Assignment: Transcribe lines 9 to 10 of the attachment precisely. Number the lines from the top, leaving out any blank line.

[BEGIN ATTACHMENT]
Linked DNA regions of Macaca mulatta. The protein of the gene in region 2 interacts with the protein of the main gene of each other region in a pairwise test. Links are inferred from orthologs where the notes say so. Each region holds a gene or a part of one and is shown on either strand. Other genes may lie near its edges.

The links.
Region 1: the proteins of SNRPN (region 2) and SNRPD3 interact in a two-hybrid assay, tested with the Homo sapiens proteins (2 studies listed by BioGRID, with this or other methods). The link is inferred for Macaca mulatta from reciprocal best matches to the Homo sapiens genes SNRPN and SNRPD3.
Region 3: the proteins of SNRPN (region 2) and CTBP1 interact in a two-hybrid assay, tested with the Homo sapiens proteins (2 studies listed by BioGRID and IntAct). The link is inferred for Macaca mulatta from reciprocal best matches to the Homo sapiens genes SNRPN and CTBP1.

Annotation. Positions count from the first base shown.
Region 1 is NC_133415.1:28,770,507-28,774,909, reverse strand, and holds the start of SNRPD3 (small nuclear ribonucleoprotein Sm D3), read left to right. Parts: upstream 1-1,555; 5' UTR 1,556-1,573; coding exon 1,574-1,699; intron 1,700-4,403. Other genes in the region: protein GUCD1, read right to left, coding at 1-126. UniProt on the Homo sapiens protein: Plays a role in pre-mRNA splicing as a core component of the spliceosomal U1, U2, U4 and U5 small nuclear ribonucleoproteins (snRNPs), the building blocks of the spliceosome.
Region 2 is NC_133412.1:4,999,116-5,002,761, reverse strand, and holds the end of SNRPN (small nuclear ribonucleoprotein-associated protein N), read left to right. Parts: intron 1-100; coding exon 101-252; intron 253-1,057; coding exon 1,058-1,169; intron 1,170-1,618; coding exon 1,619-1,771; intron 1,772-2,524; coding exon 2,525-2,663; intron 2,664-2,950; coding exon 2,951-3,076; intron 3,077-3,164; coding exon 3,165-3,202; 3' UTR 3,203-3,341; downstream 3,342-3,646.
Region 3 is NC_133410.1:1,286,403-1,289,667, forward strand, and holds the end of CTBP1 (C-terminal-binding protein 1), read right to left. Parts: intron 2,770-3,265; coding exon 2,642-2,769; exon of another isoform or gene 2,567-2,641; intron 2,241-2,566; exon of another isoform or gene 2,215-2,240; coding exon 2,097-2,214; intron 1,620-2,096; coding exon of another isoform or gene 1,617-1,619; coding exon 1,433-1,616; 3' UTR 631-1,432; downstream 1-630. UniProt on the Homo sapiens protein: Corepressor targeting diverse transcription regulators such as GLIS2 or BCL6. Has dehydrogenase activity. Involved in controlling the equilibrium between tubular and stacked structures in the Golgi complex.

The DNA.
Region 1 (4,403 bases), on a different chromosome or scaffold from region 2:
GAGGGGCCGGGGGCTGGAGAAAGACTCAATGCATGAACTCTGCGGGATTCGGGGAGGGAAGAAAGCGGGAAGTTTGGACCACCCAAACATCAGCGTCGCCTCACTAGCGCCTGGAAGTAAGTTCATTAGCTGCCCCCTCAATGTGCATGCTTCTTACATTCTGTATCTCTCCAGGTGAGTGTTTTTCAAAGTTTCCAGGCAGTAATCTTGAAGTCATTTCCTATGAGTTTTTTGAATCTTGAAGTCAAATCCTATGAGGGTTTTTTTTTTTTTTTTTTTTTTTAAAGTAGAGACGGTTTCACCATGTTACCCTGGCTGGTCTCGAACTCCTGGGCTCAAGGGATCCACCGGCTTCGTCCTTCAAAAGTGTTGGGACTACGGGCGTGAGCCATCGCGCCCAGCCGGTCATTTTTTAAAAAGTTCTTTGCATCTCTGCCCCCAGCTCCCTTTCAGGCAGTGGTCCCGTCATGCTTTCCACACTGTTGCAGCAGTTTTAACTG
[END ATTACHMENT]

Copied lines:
The DNA.
Region 1 (4,403 bases), on a different chromosome or scaffold from region 2: